Kenyans for the fist time officially admitted that jiggers had become a significant health and socio-economic burden as the country inaugurated a National Jiggers Day to create awareness against the parasitic vermin.
The jiggers day, to be marked every year on March 3, will be the first health awareness day not initiated by the World Health Organization (WHO) in Kenya.
First Lady Margaret Kenyatta today in Nairobi launched the National Policy Guidelines on the Prevention and Control of Jigger infestation in the country where she revealed that an estimated 2 million Kenyans in 24 counties continue to suffer the debilitating effects and social stigma associated with jiggers
“Another 10 million Kenyans are at risk of infestation, implying that the policy we are launching today could not have come at a more opportune time”, said the First Lady.
She said the jigger menace was not only a socio-economic burden to the victims but to the economy of the entire country.
She said it gratifying that Kenyans have finally come together to address the plight of the long-suffering jigger victims, mostly children, the elderly and handicapped Kenyans.
“I am delighted to lead the nation in launching the National Policy Guidelines on Prevention and Control of Jigger Infestations in Kenya today”, she added
The guidelines have been developed through collaboration of various stakeholders including the Ministry of Health.
“These guidelines emphasize a multi-sectoral approach which addresses underlying causes of jigger infestations, including awareness creation, social support and poverty reduction”, said the First Lady
She identified poverty, neglect and lack of information and awareness as some of the key causes that worsen the jigger menace.
“Unlike other diseases which do not discriminate between social classes, jigger infestations have socio-economic risk factors which include social neglect, poor housing, inadequate water supply and sanitation, and poor domestic and personal hygiene. As such, it is a disease of the vulnerable and neglected households”, she added.
Citing other countries like Mexico which had achieved a jigger-free status after successfully battling with the problem of endemic jigger infestations, the First Lady expressed optimism that the vermin can be eliminated in Kenya.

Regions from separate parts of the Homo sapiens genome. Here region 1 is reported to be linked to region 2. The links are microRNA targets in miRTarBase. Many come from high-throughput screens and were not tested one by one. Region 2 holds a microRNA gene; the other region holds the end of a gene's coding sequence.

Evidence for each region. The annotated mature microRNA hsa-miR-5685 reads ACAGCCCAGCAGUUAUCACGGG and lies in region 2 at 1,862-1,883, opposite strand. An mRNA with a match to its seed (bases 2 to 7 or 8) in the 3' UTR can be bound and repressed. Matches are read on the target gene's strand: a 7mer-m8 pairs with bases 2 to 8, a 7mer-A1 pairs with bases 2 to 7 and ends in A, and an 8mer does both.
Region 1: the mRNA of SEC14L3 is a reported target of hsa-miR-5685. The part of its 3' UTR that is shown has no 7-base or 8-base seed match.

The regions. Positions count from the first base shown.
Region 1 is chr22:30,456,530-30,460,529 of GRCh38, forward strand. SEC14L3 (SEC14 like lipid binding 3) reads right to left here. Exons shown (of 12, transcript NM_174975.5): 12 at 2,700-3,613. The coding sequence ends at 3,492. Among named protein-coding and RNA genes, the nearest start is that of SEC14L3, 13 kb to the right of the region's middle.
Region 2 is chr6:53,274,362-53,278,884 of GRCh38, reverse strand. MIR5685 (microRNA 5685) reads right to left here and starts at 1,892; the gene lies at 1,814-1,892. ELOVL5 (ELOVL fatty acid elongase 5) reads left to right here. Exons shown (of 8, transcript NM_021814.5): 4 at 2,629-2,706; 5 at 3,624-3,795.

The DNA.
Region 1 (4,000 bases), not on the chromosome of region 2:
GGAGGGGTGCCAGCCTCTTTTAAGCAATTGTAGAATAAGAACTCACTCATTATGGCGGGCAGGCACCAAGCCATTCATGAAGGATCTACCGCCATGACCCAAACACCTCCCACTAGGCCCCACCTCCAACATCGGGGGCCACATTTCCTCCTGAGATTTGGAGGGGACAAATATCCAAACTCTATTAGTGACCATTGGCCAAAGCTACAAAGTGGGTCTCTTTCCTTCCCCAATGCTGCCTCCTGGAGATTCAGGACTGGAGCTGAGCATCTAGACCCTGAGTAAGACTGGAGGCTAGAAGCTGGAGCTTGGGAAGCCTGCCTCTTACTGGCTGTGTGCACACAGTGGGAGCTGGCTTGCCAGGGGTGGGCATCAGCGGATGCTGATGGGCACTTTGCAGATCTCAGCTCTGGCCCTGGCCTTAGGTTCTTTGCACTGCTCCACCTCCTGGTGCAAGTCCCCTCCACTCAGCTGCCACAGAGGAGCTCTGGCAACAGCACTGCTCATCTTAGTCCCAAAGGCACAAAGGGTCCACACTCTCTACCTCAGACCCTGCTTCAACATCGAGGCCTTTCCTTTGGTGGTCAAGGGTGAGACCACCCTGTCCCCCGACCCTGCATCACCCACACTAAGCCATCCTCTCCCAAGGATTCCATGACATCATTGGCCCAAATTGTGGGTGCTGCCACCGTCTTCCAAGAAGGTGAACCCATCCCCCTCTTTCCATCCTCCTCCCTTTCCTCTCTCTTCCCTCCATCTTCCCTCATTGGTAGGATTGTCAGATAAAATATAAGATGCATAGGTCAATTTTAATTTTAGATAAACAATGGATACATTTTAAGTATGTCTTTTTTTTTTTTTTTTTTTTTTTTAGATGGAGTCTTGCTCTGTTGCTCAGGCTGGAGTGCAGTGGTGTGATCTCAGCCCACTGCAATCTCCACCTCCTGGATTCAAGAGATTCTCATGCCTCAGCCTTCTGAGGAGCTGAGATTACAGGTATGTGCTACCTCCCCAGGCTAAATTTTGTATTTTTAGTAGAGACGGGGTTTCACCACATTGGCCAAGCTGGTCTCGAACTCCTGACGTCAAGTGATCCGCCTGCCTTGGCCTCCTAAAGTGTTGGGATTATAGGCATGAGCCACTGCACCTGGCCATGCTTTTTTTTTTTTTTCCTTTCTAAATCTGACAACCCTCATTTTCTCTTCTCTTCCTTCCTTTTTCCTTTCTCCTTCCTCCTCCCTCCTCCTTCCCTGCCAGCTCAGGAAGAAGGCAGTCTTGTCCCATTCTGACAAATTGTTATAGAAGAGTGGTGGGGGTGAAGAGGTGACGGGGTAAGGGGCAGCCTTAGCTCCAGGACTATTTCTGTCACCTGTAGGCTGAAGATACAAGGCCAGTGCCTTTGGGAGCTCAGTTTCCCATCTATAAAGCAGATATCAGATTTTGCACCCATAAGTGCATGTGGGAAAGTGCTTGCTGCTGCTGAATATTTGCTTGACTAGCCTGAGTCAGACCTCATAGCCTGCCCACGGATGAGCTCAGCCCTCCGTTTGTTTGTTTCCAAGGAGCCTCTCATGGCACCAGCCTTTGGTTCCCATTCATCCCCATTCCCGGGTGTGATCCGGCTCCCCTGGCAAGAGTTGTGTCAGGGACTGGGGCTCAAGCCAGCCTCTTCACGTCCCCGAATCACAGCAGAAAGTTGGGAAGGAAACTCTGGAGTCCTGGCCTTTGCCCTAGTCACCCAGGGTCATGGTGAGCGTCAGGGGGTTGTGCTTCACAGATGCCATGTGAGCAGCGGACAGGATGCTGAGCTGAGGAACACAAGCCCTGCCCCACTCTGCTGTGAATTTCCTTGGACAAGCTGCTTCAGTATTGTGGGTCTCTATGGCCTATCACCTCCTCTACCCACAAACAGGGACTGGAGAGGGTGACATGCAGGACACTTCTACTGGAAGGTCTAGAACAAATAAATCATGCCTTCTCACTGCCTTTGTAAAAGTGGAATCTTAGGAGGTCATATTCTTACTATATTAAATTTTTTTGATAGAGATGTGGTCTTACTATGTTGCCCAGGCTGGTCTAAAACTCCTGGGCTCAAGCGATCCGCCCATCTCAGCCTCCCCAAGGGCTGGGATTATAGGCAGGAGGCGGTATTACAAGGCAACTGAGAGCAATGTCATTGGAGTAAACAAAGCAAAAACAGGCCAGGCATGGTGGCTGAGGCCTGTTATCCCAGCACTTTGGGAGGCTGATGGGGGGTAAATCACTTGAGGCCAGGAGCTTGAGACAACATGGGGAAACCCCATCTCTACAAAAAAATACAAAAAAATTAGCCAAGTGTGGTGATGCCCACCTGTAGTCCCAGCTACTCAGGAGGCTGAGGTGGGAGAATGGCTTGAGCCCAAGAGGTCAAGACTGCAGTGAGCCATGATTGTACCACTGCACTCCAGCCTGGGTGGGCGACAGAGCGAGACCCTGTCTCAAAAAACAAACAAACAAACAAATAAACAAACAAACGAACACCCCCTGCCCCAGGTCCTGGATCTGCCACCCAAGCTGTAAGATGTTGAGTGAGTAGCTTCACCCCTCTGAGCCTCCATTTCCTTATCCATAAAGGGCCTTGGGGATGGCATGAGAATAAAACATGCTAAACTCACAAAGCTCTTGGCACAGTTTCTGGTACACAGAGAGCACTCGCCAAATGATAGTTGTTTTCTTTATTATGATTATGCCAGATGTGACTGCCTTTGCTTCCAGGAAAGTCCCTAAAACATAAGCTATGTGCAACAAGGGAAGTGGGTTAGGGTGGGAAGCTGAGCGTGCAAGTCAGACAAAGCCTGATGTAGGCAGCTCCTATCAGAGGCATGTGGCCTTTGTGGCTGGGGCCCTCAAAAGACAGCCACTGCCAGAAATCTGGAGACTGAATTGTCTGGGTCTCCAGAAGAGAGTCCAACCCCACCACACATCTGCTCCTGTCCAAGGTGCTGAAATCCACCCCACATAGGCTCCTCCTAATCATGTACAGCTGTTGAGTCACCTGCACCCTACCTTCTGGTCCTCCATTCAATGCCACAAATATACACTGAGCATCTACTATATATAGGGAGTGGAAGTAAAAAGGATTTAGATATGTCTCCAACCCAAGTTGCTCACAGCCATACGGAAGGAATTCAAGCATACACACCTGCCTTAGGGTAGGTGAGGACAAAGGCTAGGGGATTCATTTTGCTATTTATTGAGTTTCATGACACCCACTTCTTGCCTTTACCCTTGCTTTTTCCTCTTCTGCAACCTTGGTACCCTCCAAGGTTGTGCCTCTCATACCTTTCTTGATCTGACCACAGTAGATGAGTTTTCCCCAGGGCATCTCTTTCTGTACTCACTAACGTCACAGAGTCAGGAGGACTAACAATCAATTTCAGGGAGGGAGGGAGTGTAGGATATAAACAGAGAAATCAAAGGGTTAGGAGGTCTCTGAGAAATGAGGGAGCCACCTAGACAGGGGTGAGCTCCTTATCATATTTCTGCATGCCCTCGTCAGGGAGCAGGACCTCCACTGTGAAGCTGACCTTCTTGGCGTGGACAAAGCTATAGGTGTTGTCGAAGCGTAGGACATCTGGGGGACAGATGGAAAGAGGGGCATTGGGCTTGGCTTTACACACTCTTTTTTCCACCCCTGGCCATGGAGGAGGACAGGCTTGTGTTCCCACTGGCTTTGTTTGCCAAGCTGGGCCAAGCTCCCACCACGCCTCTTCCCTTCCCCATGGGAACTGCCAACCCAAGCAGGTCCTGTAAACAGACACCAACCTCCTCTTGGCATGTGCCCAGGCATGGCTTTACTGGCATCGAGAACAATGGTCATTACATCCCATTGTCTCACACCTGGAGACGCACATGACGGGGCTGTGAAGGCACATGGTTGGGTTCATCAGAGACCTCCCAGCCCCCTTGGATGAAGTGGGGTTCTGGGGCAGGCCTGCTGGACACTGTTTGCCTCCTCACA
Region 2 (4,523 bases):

“There is no reason why Kenya cannot make a similar achievement. I therefore, urge all the concerned stakeholders to do their part, and work closely with each other towards the realization of this national and humanitarian goal”, she said.
The First Lady congratulated Ahadi Kenya Trust and other humanitarian organizations for courageously raising a national awareness campaign on jiggers among the political class and business leaders and for their relentless efforts in helping jigger victims cope with the menace.
The guidelines outline measures of prevention, control and the eventual eradication of jiggers in the country. They are also aimed at strengthening the capacity of jigger control.
The guidelines also advocate the use of pesticides to control jthe pests at the house-hold level. They additionally guide clinicians in the treatment of jiggers besides surveillance of the jigger prevalence in the country.
Some of the serious effects of jigger infestation include inability to walk, spread of tetanus when victims use un-sterilized needles to extract the vermin and amputation.
Uncontrolled jigger infestation leaves behind a stigmatized community of crippled, non-productive highly dependent , over-whelmed , helpless and sickly individuals.
Jiggers can easily be controlled through personal hygiene, eradication of the fleas (vectors) and general well-being .
Those at the launch included Health Cabinet Secretary James Macharia and his PS Dr. Khadijah Kassachoon, Director of Medical services Dr. Nicholas Muraguri and Ahadi Kenya CEO Stanley Kamau among other stake-holders. Ten Counties were also represented.